This section has a gazetteer of various planets, presented in a fashion similar to how other Fantasy Flight Star Wars products have described planets that relate to the overall theme of the book. In this case, the major planets covered are Alderaan, Atollon, Dathomir, The Death Star, Jedha, and Lothal. There are less detailed listings for the Anaxes Asteroid Belt, Garel, Malachor, The Ring of Kafrene, Seelos, and Shantipole.
The previous sourcebooks for the various lines included modular encounters, short scenarios that may not quite be a full adventure, keyed to various locations detailed in the book. In previous sourcebooks, these modular encounters had their own chapter, but in this book, they are added at the end of various planetary guides. There are also stat blocks for various famous NPCs at those locations, from Rebels era Leia, to Director Krennic, Governor Pryce, Maul, and the designer of the prototype B-Wing, Quarrie.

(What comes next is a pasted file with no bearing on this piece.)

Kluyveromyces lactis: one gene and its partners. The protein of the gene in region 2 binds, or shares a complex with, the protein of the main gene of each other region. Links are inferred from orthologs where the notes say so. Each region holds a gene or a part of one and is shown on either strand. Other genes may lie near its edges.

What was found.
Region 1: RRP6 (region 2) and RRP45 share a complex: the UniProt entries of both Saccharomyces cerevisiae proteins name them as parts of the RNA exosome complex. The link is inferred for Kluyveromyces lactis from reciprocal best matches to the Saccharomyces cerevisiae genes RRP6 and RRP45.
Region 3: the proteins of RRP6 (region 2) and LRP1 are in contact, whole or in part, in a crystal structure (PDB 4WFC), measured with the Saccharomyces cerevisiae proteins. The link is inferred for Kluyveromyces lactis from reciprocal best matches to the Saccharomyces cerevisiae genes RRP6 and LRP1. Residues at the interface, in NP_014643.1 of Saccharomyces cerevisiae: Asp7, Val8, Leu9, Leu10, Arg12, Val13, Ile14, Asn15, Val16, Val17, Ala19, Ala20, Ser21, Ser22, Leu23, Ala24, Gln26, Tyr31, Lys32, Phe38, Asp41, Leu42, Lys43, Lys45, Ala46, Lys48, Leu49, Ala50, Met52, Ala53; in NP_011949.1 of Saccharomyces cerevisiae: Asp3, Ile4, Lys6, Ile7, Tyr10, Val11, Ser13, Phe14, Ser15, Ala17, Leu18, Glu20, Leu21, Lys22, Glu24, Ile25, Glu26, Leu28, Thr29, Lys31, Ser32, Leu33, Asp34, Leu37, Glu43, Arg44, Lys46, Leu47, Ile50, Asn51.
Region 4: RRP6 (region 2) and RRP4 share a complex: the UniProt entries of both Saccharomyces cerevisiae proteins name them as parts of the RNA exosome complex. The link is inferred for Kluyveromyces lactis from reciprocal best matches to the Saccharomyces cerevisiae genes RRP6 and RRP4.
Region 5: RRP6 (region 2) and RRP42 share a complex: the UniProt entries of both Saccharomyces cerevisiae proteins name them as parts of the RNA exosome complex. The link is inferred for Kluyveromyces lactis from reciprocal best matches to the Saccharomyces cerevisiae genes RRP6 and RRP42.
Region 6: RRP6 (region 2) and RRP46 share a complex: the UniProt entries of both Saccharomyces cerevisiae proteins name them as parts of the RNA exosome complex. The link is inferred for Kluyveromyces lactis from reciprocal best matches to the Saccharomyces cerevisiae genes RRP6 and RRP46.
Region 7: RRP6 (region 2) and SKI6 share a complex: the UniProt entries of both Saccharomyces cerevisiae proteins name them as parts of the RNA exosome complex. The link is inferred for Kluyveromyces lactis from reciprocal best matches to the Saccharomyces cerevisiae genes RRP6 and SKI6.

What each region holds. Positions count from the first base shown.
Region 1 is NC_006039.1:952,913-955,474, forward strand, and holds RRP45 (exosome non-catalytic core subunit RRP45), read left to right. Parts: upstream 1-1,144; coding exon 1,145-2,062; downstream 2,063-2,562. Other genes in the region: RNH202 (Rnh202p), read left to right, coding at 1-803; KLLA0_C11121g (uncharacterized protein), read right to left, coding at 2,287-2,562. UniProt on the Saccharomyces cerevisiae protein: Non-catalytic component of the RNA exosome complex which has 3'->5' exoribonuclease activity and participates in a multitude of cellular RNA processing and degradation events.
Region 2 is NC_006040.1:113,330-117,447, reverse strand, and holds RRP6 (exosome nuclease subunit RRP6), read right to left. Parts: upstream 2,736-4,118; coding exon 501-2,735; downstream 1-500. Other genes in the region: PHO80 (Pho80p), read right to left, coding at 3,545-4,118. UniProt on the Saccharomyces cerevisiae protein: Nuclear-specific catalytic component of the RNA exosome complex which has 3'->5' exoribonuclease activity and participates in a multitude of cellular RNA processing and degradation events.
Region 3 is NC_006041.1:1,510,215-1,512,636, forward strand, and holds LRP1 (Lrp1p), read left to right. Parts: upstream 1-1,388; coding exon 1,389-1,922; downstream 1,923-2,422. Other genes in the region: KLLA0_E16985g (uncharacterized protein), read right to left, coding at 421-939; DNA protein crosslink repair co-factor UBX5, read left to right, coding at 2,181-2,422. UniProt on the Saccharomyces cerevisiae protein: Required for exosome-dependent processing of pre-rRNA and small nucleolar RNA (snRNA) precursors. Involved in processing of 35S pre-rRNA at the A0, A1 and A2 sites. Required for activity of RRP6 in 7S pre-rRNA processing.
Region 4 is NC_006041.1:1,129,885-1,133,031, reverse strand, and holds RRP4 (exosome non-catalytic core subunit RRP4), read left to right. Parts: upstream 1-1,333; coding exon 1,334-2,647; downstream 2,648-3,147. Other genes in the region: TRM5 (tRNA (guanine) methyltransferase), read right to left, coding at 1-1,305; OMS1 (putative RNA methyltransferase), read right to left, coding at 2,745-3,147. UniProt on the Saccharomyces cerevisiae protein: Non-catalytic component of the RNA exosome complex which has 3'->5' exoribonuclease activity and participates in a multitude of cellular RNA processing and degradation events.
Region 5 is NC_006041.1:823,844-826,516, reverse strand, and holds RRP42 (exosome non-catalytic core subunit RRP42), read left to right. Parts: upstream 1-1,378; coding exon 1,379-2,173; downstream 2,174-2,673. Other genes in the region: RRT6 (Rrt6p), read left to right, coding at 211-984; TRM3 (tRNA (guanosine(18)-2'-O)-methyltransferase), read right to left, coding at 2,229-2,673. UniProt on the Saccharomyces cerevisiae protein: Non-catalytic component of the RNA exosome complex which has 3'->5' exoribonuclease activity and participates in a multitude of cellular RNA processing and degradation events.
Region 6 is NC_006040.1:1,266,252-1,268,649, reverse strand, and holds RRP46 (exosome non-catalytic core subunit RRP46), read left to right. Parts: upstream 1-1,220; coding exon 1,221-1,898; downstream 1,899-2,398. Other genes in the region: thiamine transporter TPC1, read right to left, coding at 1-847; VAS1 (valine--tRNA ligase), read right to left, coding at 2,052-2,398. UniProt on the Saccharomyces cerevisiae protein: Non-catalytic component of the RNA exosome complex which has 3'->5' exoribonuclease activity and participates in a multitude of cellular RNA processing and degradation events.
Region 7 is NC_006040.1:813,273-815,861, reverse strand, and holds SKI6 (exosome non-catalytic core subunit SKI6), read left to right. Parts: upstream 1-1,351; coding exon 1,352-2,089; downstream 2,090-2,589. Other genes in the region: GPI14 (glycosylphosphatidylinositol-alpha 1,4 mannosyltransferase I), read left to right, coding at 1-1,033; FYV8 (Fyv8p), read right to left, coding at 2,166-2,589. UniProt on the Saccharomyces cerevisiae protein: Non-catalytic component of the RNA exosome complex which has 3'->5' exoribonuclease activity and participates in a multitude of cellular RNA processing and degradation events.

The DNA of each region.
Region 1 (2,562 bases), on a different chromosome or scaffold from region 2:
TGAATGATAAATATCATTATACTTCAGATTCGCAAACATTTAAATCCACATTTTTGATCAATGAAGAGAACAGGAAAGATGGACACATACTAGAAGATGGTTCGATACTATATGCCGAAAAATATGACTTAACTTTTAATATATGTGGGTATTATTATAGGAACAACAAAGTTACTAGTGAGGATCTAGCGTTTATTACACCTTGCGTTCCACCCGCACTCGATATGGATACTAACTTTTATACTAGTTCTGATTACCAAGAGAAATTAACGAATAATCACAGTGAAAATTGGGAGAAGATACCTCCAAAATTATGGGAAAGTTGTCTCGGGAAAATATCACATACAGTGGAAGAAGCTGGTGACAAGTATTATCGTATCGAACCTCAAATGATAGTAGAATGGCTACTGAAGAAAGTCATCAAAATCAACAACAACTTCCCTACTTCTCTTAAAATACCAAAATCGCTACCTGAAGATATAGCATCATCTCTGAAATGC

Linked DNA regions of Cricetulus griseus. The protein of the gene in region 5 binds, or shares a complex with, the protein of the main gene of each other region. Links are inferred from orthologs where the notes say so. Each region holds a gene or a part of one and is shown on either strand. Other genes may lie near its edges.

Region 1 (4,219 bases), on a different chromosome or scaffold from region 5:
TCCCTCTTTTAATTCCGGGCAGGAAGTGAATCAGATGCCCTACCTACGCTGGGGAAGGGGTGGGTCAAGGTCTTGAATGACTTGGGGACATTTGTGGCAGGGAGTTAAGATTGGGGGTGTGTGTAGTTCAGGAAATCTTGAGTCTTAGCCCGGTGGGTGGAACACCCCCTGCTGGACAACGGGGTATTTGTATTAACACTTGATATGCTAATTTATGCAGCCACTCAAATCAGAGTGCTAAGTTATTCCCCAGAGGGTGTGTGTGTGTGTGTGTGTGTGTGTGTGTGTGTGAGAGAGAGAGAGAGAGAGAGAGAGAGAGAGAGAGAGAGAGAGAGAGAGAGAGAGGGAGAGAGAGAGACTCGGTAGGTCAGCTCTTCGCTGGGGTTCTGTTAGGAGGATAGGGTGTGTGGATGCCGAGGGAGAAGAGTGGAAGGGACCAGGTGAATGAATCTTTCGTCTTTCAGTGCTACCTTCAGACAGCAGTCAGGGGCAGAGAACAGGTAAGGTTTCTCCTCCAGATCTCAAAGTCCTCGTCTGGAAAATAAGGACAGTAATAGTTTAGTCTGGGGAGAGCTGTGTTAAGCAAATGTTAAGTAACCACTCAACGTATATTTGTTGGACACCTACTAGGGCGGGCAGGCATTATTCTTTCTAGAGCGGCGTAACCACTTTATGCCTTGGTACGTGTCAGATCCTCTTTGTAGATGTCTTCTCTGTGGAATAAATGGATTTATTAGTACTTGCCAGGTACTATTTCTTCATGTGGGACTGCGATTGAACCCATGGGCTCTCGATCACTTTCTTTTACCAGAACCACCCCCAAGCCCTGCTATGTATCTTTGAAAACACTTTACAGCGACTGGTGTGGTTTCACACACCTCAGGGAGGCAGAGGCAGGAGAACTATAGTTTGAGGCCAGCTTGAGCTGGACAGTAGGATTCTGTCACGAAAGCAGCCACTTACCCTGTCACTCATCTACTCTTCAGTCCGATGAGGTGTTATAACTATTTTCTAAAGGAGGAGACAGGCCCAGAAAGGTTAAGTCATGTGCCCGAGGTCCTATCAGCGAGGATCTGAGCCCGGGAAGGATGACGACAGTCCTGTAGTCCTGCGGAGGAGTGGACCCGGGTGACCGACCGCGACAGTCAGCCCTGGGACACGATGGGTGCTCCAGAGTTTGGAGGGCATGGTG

There is a stat block for the Death Star, giving it stats in a similar fashion to the stat blocks that appear for various capital ships in the game. There is also a three-paragraph sidebar on the Bendu, and how he is a plot device that doesn’t warrant stats. This is a great example of why I wrote the Fan Service versus Table Use section at the beginning.
I admit, I’m a little disappointed in this section. While I like the modular encounters for the Death Star (more accurately, for Scarif, but Scarif doesn’t get a planetary write up itself), and for Dathomir, many of them either feel very thin (Stormtroopers like to harass pilgrims on Jedha), or they feel like they exist to remind you that more important people exist in the galaxy, like the modular encounter where you distract people while Leia does important stuff, or when you walk from point A to point B for Commander Sato at Phoenix Base.
I would have loved a more detailed explanation of the kinds of wisdom that the Bendu might impart, or the kind of training someone might receive from visiting him, if a character is Force sensitive. Even if he doesn’t get stats, that doesn’t mean a more detailed section outlining an encounter with him wouldn’t have been useful at the table. Instead, we’re told to use encounters with him sparingly to nudge PCs in the right direction without directly giving them answers.